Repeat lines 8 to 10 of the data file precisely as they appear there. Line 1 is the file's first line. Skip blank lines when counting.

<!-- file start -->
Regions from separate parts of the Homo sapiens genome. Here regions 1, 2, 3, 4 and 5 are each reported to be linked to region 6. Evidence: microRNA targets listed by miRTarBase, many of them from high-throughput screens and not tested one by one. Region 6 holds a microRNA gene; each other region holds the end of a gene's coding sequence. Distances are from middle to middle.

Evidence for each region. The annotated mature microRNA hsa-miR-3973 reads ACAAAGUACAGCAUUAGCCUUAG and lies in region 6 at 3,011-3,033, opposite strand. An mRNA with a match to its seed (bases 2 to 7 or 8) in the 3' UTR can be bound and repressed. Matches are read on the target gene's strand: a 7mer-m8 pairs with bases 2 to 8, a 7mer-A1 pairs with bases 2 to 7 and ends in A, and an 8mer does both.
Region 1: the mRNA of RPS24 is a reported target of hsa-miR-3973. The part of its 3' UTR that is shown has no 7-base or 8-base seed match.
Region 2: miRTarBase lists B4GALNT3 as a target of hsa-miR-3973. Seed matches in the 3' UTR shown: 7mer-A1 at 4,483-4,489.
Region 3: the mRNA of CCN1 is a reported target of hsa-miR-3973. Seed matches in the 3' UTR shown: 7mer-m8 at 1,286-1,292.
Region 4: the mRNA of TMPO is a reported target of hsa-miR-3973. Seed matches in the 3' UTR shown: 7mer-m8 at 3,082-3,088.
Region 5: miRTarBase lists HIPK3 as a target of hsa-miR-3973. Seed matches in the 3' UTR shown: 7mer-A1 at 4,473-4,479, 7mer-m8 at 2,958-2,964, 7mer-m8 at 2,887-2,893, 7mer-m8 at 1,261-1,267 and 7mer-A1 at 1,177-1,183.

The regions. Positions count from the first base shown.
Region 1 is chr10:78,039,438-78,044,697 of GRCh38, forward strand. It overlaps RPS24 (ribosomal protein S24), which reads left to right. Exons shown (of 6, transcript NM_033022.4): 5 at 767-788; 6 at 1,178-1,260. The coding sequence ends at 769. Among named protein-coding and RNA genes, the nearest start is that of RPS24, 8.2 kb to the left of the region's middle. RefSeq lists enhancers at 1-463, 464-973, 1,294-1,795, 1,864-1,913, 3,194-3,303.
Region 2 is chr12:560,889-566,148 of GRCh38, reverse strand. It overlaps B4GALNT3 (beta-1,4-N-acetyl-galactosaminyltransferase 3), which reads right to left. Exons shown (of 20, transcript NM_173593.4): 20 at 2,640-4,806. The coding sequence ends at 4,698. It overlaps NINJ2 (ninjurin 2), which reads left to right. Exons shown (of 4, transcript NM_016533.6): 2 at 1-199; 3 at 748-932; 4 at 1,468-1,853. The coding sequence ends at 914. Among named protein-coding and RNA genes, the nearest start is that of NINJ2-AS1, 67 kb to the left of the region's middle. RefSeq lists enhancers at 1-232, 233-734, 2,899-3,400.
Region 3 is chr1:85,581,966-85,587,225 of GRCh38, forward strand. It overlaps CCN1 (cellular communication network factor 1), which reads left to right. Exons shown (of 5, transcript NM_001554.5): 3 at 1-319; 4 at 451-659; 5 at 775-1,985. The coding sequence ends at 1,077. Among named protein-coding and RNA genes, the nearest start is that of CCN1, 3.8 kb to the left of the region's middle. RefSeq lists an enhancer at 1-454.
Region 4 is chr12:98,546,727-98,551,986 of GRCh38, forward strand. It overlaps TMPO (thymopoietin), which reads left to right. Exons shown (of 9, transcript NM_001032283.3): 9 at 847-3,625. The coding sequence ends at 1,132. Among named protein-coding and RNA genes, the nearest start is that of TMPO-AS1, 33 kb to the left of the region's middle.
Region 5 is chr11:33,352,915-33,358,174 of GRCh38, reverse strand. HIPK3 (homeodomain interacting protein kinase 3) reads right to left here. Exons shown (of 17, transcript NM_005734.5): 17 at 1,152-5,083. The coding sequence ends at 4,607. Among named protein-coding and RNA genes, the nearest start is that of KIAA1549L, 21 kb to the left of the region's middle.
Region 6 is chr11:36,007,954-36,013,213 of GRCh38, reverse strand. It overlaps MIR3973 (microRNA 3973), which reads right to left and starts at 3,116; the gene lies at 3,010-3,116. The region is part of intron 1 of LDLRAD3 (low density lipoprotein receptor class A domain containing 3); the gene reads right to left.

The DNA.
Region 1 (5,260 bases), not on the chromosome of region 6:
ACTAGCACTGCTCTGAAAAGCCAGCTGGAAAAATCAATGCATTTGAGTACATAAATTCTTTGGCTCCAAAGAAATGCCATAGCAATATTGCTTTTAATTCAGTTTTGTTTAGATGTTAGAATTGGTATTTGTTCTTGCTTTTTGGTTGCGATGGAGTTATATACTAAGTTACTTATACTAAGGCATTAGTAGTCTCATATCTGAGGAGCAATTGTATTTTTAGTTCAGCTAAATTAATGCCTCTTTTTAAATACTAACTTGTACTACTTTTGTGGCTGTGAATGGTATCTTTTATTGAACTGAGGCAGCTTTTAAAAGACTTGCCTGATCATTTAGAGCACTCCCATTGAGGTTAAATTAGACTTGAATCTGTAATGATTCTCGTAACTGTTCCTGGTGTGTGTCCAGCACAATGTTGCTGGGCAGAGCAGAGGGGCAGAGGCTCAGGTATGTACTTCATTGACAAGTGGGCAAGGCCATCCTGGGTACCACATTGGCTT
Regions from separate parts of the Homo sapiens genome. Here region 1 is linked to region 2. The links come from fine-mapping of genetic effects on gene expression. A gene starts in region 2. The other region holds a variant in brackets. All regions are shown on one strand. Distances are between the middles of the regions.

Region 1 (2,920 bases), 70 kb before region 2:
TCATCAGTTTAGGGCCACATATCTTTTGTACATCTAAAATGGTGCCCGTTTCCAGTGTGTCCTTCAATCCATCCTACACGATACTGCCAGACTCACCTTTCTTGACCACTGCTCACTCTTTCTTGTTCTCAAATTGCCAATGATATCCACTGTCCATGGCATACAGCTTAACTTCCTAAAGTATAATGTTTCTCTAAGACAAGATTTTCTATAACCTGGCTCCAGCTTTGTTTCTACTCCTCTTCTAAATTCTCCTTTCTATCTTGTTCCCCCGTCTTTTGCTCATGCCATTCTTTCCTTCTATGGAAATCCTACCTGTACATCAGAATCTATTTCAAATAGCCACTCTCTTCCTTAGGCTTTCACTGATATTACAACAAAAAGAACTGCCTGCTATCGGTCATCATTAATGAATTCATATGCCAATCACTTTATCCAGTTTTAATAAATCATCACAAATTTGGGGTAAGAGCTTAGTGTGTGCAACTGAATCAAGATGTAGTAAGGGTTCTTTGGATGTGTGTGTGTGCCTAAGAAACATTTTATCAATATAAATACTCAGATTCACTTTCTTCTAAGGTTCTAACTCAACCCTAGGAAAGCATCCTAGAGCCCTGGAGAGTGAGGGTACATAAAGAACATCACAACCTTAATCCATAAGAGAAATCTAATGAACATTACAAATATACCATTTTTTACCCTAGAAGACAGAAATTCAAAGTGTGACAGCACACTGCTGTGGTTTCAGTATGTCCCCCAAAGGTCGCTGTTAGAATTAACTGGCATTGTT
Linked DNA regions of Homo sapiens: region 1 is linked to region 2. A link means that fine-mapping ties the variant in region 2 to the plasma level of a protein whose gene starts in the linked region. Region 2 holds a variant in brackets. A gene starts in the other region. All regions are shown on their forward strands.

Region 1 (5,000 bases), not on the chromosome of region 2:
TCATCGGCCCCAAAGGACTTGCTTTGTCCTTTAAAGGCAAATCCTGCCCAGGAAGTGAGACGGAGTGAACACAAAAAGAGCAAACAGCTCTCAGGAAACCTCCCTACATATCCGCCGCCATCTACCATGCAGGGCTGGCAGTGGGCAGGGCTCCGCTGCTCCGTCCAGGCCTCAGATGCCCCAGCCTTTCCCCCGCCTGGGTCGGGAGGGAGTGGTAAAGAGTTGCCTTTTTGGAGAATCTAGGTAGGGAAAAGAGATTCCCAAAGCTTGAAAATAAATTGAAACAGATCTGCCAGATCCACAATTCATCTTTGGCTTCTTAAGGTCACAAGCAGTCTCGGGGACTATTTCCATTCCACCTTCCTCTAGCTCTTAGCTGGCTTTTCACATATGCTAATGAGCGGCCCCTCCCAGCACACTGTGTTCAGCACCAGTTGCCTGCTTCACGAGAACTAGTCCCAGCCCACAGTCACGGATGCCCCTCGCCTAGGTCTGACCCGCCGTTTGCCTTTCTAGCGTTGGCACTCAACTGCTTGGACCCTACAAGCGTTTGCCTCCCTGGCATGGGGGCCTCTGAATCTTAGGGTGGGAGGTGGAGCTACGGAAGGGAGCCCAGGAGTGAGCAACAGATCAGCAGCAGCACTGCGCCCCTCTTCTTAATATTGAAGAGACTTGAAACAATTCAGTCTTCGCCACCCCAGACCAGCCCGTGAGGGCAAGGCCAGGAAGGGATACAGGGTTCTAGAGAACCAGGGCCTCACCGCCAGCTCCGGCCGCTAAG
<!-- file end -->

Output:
The regions. Positions count from the first base shown.
Region 1 is chr10:78,039,438-78,044,697 of GRCh38, forward strand. It overlaps RPS24 (ribosomal protein S24), which reads left to right. Exons shown (of 6, transcript NM_033022.4): 5 at 767-788; 6 at 1,178-1,260. The coding sequence ends at 769. Among named protein-coding and RNA genes, the nearest start is that of RPS24, 8.2 kb to the left of the region's middle. RefSeq lists enhancers at 1-463, 464-973, 1,294-1,795, 1,864-1,913, 3,194-3,303.
Region 2 is chr12:560,889-566,148 of GRCh38, reverse strand. It overlaps B4GALNT3 (beta-1,4-N-acetyl-galactosaminyltransferase 3), which reads right to left. Exons shown (of 20, transcript NM_173593.4): 20 at 2,640-4,806. The coding sequence ends at 4,698. It overlaps NINJ2 (ninjurin 2), which reads left to right. Exons shown (of 4, transcript NM_016533.6): 2 at 1-199; 3 at 748-932; 4 at 1,468-1,853. The coding sequence ends at 914. Among named protein-coding and RNA genes, the nearest start is that of NINJ2-AS1, 67 kb to the left of the region's middle. RefSeq lists enhancers at 1-232, 233-734, 2,899-3,400.